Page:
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How strengthening the biosimilar marketplace benefits patients

Andrew Powaleny   |     May 18, 2021   |   SHARE THIS

Biologics are medicines that are made from living organisms through highly complex manufacturing processes and include a wide variety of medicines such as therapeutic proteins, monoclonal antibodies and vaccines. They are used to prevent or treat a variety of diseases including cancer, chronic kidney disease, diabetes, cystic fibrosis and autoimmune disorders.  

A biosimilar is a biologic medicine that is highly similar to and has no clinically meaningful differences in safety, purity and potency from an already U.S. Food and Drug Administration (FDA) licensed biologic medicine (known as a reference product). Biosimilars can be FDA-approved for all or a subset of the indications of their reference products. 

As of May 2021, there are 19 biosimilar FDA-approved products currently available to patients in the U.S., competing against seven reference biologics, with nine additional FDA-approved biosimilars due to come to market over the next several years. With three of the most recent biosimilar launches set to reach nearly 60% shares of volume by the end of their second year on the market, uptake of the coming wave of biosimilars will likely occur much more quickly than occurred for prior biosimilars.

Let’s take a closer look at the unique U.S. marketplace and how patients are benefiting from biosimilars: 

  • Regulatory Certainty
    Since Congress enacted the Biologics Price Competition and Innovation Act (BPCIA) in 2010, biosimilars have been viewed as an important way to bolster competition and increase options for patients. The BPCIA created an abbreviated approval pathway for biosimilars while maintaining 12 years of data protection for innovative biologics, an important incentive for innovative biologic manufacturers.

    While the U.S. has not had a biosimilar market in place as long as the European Union (EU), the U.S. market has significantly evolved over the last decade and is rapidly gaining ground. In fact, the U.S. has approved more biosimilar products than the EU had in a comparable period of time. This is largely due to the regulatory predictability and efficiencies that have been provided by the FDA’s successful implementation of the abbreviated approval pathway for biosimilars and the resources provided through the Biosimilar User Fee Act (BsUFA).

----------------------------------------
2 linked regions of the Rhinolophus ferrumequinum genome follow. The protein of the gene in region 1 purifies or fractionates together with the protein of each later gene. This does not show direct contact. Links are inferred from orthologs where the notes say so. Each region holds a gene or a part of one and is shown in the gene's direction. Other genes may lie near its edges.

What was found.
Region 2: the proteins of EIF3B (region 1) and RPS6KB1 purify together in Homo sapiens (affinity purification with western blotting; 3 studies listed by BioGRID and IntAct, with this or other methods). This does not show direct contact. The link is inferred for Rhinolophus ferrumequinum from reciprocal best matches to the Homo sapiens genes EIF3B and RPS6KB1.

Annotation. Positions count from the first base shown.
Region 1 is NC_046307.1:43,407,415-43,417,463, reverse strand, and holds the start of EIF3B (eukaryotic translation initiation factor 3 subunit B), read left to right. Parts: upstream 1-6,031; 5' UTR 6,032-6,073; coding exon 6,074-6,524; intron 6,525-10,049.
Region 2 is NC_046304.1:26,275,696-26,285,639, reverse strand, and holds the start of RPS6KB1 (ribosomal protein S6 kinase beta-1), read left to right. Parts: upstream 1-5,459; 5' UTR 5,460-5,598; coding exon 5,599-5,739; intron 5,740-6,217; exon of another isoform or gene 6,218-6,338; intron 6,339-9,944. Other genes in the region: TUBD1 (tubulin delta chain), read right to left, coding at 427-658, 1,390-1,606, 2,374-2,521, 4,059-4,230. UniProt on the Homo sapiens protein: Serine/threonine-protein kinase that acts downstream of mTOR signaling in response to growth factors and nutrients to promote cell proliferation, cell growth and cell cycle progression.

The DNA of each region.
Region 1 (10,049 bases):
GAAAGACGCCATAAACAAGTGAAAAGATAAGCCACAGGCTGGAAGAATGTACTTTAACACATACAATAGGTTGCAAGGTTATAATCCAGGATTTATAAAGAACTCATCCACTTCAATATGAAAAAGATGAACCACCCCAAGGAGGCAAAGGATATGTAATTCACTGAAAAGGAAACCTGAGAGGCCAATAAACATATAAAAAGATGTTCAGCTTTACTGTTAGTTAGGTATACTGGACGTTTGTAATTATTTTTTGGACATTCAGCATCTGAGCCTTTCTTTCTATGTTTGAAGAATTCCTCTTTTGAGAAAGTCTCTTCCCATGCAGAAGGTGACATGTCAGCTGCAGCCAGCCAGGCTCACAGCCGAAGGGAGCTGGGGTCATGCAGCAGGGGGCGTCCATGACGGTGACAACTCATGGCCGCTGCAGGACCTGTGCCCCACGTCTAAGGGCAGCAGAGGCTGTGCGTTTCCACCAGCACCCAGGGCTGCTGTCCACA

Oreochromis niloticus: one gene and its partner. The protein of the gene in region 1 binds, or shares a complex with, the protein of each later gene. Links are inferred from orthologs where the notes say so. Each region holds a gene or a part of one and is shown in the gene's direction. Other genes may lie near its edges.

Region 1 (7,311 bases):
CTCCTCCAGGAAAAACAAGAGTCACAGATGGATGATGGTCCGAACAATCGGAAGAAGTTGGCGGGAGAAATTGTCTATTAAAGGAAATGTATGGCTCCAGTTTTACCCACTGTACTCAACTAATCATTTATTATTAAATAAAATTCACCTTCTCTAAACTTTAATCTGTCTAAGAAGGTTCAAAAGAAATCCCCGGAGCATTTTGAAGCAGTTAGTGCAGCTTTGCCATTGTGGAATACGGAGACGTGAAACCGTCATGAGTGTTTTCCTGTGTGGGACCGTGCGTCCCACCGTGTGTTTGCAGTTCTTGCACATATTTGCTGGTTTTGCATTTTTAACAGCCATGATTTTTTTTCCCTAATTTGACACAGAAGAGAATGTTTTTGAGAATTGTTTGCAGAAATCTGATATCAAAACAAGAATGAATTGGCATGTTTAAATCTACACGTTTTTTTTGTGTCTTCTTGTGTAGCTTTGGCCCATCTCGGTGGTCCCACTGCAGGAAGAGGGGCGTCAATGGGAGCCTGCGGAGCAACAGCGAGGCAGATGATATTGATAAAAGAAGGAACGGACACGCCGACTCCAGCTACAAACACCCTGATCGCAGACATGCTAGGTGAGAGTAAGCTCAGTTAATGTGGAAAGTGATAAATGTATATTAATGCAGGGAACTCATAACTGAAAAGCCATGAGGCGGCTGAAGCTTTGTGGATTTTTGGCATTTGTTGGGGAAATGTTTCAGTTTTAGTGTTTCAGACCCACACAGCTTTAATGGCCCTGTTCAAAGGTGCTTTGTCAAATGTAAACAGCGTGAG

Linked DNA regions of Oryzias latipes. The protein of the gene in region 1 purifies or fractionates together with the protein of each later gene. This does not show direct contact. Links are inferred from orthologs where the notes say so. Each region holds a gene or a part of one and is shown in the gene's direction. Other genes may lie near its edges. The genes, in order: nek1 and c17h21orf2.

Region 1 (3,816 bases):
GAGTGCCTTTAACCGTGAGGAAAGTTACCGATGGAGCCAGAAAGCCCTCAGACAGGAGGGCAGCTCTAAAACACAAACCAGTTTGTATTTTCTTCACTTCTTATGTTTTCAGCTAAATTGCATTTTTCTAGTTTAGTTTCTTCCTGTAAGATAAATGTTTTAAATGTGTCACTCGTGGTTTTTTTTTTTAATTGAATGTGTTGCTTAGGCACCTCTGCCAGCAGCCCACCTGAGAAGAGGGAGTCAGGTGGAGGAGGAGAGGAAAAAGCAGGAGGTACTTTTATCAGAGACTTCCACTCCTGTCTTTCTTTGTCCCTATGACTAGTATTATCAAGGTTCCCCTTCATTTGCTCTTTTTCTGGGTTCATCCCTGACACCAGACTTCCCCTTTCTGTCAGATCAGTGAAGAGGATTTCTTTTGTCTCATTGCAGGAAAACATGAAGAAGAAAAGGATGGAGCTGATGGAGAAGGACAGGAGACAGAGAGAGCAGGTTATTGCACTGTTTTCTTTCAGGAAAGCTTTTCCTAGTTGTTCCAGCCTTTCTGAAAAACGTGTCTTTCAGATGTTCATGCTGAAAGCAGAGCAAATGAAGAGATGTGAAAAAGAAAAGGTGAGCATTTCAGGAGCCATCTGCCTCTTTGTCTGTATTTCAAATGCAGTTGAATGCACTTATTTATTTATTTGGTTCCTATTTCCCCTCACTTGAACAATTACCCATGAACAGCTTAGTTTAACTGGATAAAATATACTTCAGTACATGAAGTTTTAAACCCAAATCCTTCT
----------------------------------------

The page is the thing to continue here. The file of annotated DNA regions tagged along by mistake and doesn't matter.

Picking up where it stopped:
• Increasing Pipeline and Competition
    In addition to products for oncology, immunology and multiple sclerosis, it is now possible for manufacturers to develop biosimilars for diseases including diabetes, respiratory distress syndrome, fertility conditions, Cushing’s syndrome, deep vein thrombosis, Gaucher disease and many more. As of September 2020, there were one-hundred and eight additional biosimilars in development across 22 different molecules. And thanks to increases in education, awareness and experience among health care providers, these additional potential biosimilars are likely to reach patients faster than ever before with incredible potential to reduce health care costs.

  • Cost Savings for Patients
    In addition to promoting competition and expanding patient choice, biosimilars are also increasingly leading to cost savings in the U.S. Many innovative medicines now compete with multiple biosimilars, with one biologic medicine currently facing competition from five biosimilars. The absolute savings from biosimilars vary, with larger savings realized from more recent launches competing against more costly reference biologics. The rich pipeline of potential biosimilar and interchangeable products currently in development as well as current market experience indicates that there is still significant potential for cost savings in the United States market. Savings from biosimilars are modeled to exceed $100 billion over the next five years, a nearly five-fold increase relative to the past five years.

Policymakers can take additional steps to continue fostering a competitive market for biosimilar and innovative biologics, and promisingly, many are already taking action. Most recently in April 2021, the Advancing Education on Biosimilars Act was signed into law, encouraging FDA to maintain and operate an educational website and advance awareness among health care providers, patients and caregivers about biosimilar and interchangeable biosimilar biological products. 

To learn more about biologics and biosimilar research and development, visit https://www.phrma.org/en/Advocacy/Research-Development/Biologics-Biosimilars. 

Andrew Powaleny

Andrew Powaleny is Senior Director of Public Affairs at PhRMA and leads the organization's scientific communications. Before joining PhRMA in 2015, he worked in public affairs for a small firm in Washington, DC and served as Deputy Press Secretary for the House Committee on Energy and Commerce. Andrew came to Washington, D.C. via Connecticut with a degree from Eastern Connecticut State University where he majored in public policy and government. Andrew is active as a runner and volunteer with the DC Front Runners; most recently serving on its Board of Directors for three years as co-race director. He is also a member of the NLGJA: The Association of LGBTQ Journalists and mentors students through his alumni association with The Fund for American Studies. Andrew is passionate about scientific innovation, especially for mental illness, and his heroes are the men and women of America’s biopharmaceutical research companies.

Topics: FDA, Drug Cost, Biologics and Biosimilars

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